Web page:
Re: Right or Privilege? - elialshadowpine - Oct. 24th, 2004 07:03 pm (UTC) - Expand
madwriter
Oct. 24th, 2004 07:07 pm (UTC)
Even Live Journal isn't all that secure--especially LJ, really, since it's open source. I was actually able to identify somebody who was harassing me by looking at his server log-ins (with the help of someone more computer savvy than me, anyway), proving that it was someone I actually knew.
msagara
Oct. 26th, 2004 02:56 pm (UTC)
Even Live Journal isn't all that secure--especially LJ, really, since it's open source. I was actually able to identify somebody who was harassing me by looking at his server log-ins (with the help of someone more computer savvy than me, anyway), proving that it was someone I actually knew.

Yes. Exactly so. Without any difficulty or problems whatsoever. I also like the so-called security of web-mail. Which I won't go into, because it's its own rant.

I assume that if someone wants, they can read pretty much anything I send through the ether. It doesn't always make me tactful or polite, but then again nothing is guaranteed to make me tactful or polite 100% of the time.
thegraybook
Oct. 24th, 2004 08:24 pm (UTC)
I've always felt Penny Arcade had a trenchant point about Internet anonymity here.
msagara
Oct. 24th, 2004 11:58 pm (UTC)
Hee!

Sorry; it was my first reaction to seeing it; it reminded me of old usenet flame wars, the like of which don't exist anymore. Not that this is a bad thing, since there was far more heat generated than anything resembling light.

cathellisen
Oct. 24th, 2004 09:30 pm (UTC)
anonymity
I don't think that the loss of anonymity should stop someone from writing a negative review. What it should hopefully do is cut down on ad hominem attacks.

It's too easy for people to post 'reviews' on the lines of, "You're stupid and you suck and your writing sucks so bad because your dog died." or whatever.

If you want to write a review then you should have the courage of your convictions. Not liking something is not a bad thing, but writing a negative review that centres on the author's faults and not the book's, is.
msagara
Oct. 24th, 2004 11:56 pm (UTC)
Re: anonymity
If you want to write a review then you should have the courage of your convictions. Not liking something is not a bad thing, but writing a negative review that centres on the author's faults and not the book's, is.

This is sort of my take on it as well. And, as I said, not all of my amazon reviews have been glowing, but that's part and parcel of putting your work out in public. People are allowed to have whatever opinions they want -- I appreciate it if they don't write, say, "Your writing sucks since you had kids" or an equally personal variant, but by and large, their experience might make a difference to other readers.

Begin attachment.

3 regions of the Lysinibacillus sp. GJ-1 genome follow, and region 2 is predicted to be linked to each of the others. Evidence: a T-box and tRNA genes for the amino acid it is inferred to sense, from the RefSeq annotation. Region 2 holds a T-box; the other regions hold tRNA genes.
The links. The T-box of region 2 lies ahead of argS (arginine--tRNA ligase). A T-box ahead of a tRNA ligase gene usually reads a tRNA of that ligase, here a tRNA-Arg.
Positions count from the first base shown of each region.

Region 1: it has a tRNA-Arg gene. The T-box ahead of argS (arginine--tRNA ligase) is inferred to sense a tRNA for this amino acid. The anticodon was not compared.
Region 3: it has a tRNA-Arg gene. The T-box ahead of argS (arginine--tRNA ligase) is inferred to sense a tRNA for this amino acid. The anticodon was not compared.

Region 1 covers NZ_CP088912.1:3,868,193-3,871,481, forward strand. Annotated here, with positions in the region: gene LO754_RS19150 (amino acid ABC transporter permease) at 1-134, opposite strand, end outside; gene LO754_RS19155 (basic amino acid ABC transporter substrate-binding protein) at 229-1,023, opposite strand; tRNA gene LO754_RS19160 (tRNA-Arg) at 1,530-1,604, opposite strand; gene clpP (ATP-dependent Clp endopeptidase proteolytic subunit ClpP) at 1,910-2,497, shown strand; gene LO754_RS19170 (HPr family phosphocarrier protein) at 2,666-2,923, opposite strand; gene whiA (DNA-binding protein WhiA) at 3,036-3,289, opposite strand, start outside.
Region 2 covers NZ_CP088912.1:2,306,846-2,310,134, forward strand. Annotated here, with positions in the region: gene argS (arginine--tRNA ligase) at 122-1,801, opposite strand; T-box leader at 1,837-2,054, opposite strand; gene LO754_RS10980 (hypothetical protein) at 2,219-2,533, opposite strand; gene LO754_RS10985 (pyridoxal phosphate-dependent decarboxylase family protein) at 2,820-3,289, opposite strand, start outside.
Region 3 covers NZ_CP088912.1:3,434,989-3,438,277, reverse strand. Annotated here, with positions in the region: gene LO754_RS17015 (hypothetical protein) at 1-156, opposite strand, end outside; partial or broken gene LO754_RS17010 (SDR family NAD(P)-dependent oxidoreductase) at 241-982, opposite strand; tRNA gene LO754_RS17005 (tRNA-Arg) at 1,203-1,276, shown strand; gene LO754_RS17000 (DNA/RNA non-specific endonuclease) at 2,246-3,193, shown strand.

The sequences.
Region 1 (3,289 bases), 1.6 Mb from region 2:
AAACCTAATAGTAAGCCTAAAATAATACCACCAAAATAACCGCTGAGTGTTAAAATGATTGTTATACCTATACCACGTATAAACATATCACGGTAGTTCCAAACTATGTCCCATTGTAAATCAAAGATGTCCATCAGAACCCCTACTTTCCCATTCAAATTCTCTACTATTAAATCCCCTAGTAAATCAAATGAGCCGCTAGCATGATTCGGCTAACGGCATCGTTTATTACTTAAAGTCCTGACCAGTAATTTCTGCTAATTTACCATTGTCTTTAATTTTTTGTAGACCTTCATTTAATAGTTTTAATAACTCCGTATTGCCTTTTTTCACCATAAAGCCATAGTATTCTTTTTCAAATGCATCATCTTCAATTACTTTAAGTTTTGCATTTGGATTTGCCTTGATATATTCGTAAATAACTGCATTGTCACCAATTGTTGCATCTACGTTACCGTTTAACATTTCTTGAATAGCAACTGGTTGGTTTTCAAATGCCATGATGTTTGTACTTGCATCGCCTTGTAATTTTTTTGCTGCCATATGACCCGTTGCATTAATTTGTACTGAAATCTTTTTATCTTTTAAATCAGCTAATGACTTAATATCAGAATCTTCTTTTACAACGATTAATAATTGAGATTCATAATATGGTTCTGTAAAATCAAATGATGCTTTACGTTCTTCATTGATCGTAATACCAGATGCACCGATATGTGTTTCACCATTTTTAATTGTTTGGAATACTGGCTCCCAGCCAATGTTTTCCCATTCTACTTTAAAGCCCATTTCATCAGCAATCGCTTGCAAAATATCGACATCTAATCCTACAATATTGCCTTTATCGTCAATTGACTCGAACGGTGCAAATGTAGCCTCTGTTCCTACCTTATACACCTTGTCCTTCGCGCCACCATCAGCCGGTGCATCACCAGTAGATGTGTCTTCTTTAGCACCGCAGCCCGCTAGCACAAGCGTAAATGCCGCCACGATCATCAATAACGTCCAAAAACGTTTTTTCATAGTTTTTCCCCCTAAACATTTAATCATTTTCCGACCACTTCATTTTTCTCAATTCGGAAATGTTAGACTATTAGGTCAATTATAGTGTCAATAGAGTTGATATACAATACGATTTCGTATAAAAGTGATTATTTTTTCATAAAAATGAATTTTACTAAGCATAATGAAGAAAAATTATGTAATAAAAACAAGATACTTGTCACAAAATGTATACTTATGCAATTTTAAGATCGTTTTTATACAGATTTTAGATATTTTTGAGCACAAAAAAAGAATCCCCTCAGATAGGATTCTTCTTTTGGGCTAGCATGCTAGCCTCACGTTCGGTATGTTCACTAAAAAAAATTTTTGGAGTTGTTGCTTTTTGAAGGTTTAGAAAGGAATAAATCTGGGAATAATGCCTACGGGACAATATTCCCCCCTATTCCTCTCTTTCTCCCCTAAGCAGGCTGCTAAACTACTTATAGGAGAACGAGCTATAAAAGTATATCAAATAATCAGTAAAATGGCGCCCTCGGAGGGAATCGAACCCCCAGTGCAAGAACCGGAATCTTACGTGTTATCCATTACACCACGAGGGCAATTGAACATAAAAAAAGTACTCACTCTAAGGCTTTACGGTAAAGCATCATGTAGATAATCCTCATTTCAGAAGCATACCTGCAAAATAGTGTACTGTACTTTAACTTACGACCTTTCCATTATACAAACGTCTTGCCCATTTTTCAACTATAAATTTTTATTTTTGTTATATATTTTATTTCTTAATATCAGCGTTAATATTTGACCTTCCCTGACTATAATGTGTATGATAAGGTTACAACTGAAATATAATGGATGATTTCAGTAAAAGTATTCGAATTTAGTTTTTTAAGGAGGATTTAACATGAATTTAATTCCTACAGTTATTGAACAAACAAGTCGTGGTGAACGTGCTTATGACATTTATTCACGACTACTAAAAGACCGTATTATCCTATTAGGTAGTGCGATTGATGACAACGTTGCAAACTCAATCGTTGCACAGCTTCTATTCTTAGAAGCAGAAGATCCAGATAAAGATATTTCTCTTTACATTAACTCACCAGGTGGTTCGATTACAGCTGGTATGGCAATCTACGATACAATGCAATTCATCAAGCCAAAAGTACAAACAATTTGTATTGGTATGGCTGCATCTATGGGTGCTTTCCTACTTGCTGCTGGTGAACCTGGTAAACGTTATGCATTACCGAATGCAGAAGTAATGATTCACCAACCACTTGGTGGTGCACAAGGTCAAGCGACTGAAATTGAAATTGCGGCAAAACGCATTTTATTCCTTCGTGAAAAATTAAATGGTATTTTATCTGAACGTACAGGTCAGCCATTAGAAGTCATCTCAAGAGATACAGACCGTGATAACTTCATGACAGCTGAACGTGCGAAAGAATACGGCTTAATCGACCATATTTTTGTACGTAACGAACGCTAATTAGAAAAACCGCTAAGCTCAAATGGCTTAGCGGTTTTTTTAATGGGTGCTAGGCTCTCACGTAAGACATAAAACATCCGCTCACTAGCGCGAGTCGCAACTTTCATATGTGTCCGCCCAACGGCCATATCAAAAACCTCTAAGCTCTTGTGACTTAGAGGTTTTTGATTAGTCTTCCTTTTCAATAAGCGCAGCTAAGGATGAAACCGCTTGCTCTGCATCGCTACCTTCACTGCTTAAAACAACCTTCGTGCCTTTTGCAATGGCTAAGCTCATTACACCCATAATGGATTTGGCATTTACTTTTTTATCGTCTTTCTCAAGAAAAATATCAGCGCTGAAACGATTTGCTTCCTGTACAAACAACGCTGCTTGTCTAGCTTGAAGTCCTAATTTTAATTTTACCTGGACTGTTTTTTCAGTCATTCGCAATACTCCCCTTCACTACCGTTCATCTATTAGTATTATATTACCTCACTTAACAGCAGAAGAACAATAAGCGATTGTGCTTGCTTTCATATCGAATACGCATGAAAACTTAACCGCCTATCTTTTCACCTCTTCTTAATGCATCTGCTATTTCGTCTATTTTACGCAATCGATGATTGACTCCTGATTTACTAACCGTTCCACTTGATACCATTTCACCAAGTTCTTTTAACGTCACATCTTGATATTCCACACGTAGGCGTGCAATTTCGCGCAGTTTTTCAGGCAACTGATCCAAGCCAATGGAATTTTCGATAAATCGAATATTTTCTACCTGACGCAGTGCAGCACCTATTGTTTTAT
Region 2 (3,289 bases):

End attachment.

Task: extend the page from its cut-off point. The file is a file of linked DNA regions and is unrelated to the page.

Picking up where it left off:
I did once write to someone who clearly hadn't liked my first book, because he'd given 1 star reviews to the last two in the series. Mostly, I wanted to know why he finished the books; they're not short, and it's a lengthy investment of time, given the stark reaction to the first one. He was actually happy to hear from me, and we had a lengthy back and forth about why he found them emotionally traumatizing, and about my lack of intent to cause that sort of trauma -- but he did confess that the latter two reviews were written from that state of upset, because he hadn't actually read the books. The conversation itself was interesting, and gave me insight into different modes of reading, which I'm still thinking about, so from my perspective, it was good. (My husband told me he hadn't read them before I sent the email, but I thought he must have, or why bother posting? and in this, he was right).

I didn't ask him to take them down; he offered, but I told him "controversy doesn't hurt". It doesn't, in my experience, and as amazon doesn't have any policy that I can see when it comes to reviews (such as, having to read the book), it was just as valid as anything else. Otoh, he did take them down.

I've noticed this at the store: If one person loved a book and one person hated it and they both post reviews, it has the effect of engendering curiosity in readers, because they want to know either who to believe or what they think, given the polarization.

So, even if the bad reviews sting, the overall effect isn't a bad commercial effect: And the more polarized, the more people are curious.

And the net effect of Anne Rice's rant on her sales? Books that hadn't moved off our shelves for months and months have sold out in the last one <wry g>.
alfreda89
Oct. 24th, 2004 09:49 pm (UTC)
I can see the purpose of anonymous posting in some cases...such as, you're a Wiccan and live in TX or OK and would probably be fired if your employer found out you were reviewing books on witchcraft.